How I learnt to love cooking (part I)

Anyone who tells you that diplomatic life is easy is not being totally honest. But it does get into your blood. I’ve spent the past thirty five years following my husband round the world and moving house every 3 or 4 years. We’ve lived in some exotic cities around the world, travelled extensively and met all sorts of interesting people, from ordinary mortals through to royalty and other celebrities. And I’ve loved every minute of it.


I grew up in the south-east of England in the 1960s. Like most families back then we ate simple British fare – meat and two veg, fish on Fridays and ham salad on Saturdays. Olive oil was kept in the medicine cabinet as a cure for earache and garlic was only eaten by foreigners. Vegetables were limited to Brussels sprouts, cabbage, cauliflower, carrots and turnips, with beans and peas making an appearance in the warmer months. Potatoes featured at almost every main meal, in one form or another. Lunch was called dinner, dinner was called tea and everything was washed down with milky tea.

My mother was brought up in Malta where her father was posted during the Second World War. Rationing meant she wasn’t allowed to cook in case she ruined anything. So when she married my father poor Mum literally couldn’t boil an egg. Fortunately my paternal grandmother took her in hand and taught her to make a few easy dishes to keep body and soul together, otherwise we might have starved.


Cooking was compulsory at school from the age of 11 and I took to it like a duck to water. Preferring to spend her time gardening, my mother gave me plenty of encouragement and I was soon doing quite a bit of the cooking at home.

We spent several summer holidays at Hill House with my Dad’s cousins who ran a dairy farm on the heather-covered moors of County Durham, up near the Scottish border. The farm workers came in for meals, leaving their muddy boots outside the back door and sitting with their stockinged feet under the kitchen table. They always seemed to be eating – toast and marmalade before milking, a full cooked breakfast afterwards, morning tea, a cooked lunch, afternoon tea, then supper at around 9pm, after the evening milking. Even the postman called in for elevenses! On Sundays family and friends came from nearby farms for afternoon tea which consisted of an amazing display of delicious cakes, tarts, trifles, jellies and pies. Keeping up with this huge demand for sustenance meant that one day a week was set aside for baking. Great Auntie Vina was happy to let me cook until I dropped. She never said stop, that’s enough, as my mother sometimes did. I have fond memories of those holidays cooking, writing out recipes, horse riding and helping with the milking.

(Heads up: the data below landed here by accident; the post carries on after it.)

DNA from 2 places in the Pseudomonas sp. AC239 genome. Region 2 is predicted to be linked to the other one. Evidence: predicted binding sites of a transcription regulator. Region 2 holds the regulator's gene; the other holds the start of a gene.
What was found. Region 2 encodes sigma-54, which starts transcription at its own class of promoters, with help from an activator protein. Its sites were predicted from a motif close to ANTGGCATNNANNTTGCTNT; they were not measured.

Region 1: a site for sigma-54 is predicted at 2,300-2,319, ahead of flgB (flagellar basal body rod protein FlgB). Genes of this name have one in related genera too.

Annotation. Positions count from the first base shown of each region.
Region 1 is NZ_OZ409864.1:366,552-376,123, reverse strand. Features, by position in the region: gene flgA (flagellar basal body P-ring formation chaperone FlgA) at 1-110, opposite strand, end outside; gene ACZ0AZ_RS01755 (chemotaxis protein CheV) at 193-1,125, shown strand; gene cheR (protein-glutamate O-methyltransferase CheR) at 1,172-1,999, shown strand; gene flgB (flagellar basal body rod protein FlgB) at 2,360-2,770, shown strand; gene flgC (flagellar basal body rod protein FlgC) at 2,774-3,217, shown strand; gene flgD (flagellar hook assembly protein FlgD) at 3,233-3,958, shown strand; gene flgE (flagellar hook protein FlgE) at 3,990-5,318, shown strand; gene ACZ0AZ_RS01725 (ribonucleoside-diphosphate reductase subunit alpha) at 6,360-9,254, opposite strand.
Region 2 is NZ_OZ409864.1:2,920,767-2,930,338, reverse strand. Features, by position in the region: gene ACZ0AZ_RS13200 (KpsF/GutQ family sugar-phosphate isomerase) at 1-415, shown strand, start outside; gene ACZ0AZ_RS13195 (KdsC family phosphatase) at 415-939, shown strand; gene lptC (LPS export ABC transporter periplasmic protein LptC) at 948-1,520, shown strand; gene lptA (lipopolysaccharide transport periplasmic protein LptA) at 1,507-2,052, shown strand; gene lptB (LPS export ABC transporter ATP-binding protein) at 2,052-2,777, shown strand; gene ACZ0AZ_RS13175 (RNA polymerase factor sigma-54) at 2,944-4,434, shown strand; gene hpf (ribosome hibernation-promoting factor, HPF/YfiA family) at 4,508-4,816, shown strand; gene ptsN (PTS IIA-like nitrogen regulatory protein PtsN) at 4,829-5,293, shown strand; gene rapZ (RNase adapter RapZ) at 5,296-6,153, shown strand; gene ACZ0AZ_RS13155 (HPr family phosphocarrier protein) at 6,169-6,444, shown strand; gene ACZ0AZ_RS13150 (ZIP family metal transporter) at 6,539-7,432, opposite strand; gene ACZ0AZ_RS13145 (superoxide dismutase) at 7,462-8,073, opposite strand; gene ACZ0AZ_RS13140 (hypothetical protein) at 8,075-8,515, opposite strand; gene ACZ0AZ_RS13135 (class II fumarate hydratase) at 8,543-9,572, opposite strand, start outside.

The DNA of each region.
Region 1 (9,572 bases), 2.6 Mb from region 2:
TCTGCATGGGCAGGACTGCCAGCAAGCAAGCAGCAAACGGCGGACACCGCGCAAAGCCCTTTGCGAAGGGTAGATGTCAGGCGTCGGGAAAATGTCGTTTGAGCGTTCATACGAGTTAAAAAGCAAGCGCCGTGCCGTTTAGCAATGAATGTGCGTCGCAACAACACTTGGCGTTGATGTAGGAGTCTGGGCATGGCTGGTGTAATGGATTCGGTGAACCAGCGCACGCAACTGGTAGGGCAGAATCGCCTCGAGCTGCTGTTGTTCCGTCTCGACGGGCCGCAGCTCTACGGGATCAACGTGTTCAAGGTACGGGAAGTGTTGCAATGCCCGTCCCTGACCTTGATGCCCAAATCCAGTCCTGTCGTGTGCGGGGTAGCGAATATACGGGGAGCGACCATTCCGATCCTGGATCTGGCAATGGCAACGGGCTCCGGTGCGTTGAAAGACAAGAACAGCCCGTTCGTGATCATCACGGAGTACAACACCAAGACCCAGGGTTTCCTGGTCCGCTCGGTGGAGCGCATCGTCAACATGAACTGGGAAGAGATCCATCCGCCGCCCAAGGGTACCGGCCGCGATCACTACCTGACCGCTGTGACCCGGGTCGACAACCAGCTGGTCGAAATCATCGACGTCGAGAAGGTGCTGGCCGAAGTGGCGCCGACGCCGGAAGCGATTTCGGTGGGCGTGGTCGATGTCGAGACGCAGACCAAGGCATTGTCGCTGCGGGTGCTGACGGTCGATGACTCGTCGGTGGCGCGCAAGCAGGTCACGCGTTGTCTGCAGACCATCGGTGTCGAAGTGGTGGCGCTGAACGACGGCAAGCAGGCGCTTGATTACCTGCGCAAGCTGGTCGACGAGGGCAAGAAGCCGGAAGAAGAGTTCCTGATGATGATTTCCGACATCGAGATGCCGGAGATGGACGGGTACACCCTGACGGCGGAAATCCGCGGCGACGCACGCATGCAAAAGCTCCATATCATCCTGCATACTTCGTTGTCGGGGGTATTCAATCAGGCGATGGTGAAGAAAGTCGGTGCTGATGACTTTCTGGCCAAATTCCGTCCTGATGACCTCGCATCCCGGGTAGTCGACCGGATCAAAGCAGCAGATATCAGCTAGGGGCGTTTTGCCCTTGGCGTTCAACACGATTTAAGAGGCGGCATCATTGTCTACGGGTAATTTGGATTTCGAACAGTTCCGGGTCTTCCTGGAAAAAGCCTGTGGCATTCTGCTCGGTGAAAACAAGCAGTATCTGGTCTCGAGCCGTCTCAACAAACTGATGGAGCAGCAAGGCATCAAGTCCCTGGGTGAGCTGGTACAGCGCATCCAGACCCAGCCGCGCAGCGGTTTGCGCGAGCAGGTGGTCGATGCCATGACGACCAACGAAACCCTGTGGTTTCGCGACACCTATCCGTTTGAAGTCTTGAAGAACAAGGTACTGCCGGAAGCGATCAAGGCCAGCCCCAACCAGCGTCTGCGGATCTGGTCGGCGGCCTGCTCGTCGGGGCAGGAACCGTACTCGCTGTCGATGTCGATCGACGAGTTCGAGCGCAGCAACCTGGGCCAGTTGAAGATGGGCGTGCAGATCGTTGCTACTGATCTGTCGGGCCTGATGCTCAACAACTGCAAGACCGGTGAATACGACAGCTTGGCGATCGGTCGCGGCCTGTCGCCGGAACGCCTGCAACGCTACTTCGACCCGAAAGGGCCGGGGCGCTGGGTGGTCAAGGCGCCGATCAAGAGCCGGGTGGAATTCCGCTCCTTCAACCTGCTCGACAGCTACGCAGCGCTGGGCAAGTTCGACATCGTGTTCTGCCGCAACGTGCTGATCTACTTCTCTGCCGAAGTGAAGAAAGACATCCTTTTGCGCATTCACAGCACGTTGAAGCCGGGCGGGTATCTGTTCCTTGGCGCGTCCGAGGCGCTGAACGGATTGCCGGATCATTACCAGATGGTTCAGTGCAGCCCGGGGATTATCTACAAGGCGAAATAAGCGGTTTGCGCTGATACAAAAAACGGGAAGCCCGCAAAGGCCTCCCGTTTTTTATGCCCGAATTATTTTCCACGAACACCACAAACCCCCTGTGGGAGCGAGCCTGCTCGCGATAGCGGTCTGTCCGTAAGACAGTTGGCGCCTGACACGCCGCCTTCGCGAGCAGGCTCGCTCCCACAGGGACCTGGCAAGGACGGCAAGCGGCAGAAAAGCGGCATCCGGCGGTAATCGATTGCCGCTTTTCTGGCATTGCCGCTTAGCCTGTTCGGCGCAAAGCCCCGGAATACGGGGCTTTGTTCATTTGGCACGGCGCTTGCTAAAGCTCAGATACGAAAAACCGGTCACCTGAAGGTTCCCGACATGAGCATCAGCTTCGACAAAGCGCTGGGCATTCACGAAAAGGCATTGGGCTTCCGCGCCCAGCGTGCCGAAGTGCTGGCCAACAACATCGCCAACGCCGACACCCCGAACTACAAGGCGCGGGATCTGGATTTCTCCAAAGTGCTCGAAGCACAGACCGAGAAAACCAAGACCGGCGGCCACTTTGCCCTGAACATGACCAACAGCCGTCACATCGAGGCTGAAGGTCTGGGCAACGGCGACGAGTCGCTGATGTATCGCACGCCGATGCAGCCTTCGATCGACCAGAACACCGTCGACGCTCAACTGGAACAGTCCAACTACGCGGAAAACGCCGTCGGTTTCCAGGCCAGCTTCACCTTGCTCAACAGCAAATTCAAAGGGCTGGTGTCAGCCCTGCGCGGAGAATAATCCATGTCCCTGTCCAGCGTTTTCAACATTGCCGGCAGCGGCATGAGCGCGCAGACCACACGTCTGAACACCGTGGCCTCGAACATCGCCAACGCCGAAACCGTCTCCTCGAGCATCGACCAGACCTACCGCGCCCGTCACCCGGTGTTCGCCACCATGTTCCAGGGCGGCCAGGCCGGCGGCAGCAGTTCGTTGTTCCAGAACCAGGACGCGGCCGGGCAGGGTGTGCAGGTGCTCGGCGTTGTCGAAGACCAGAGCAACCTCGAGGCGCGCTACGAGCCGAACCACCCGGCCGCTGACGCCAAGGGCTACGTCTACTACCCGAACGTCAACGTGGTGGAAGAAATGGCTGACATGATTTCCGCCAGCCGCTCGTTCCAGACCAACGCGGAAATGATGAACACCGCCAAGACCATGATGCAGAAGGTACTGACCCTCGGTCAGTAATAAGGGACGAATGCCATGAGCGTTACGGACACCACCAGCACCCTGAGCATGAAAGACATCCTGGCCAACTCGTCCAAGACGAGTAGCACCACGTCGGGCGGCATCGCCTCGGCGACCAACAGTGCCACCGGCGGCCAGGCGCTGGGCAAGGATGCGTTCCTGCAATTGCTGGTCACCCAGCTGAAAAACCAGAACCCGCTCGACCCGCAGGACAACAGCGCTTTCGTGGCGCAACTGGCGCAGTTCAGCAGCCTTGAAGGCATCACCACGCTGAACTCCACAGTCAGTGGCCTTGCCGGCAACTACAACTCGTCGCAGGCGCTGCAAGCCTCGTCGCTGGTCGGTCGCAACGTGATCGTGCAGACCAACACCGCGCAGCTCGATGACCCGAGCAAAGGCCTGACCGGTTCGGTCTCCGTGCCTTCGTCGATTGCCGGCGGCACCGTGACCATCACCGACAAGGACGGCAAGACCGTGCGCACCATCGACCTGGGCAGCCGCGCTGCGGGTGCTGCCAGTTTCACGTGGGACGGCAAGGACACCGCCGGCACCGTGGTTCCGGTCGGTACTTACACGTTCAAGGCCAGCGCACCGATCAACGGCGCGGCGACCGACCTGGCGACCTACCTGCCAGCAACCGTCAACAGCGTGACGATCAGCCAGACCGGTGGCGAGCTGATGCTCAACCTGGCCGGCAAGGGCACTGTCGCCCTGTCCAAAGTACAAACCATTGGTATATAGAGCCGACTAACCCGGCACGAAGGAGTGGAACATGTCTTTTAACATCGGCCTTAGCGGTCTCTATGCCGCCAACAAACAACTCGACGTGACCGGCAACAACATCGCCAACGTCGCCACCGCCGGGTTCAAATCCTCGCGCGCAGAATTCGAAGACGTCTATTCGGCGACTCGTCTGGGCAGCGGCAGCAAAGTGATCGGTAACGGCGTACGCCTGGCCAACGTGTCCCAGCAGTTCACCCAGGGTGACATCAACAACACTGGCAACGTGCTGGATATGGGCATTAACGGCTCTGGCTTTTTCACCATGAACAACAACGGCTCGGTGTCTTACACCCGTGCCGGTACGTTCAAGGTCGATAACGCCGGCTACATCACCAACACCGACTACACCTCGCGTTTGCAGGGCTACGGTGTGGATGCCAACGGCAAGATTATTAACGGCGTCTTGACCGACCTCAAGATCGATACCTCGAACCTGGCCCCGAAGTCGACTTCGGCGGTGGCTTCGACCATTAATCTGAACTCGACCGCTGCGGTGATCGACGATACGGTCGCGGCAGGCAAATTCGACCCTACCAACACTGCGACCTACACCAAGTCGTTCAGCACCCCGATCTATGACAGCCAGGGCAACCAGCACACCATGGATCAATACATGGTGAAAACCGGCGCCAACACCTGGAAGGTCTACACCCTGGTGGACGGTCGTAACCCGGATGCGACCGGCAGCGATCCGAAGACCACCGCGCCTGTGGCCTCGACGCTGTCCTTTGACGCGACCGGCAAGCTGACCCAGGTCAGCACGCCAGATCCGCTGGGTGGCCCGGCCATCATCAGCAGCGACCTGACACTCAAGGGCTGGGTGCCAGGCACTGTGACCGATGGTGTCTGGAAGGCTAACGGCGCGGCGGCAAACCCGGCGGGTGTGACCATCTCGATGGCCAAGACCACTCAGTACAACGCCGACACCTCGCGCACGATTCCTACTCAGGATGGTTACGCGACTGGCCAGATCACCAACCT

My first trip to France on a school exchange was a real eye opener. I stayed with a girl called Martine who lived with her family near Valenciennes in the industrial north. In three weeks I discovered coffee that wasn’t instant, bread that wasn’t pre-sliced, cheese that wasn’t cheddar and salad that wasn’t dressed with Heinz salad cream. I learnt to drink wine, ate my first croissants and helped fill bottles with water from a natural spring in the village square. When Martine’s parents discovered “la anglaise” had never eaten snails, we were dispatched with a bucket one morning after a heavy downpour. An hour later we returned with several dozen fat snails which we put in an enclosure in the garden, so they could eat bran for several days and clean out their systems. Boiled until tender, filled with liberal amounts of garlic butter, they were baked in the oven before being served with a crusty baguette and a green salad. Magnifique!

The following year I went to a small village in the Basque country, near Bilbao, to improve my Spanish. There I learnt to cook with olive oil and discovered a whole new array of culinary delights – grilled sardines, chick peas served warm with oil and fried garlic, cod baked with a tomato sauce, squid and octopus in various shapes and forms. The bars served an amazing selection of tapas, washed down with wine which cost just a peseta a glass back then. I was hooked and went back three years running.

But there were more places that taught me their culinary secrets…

To be continued…


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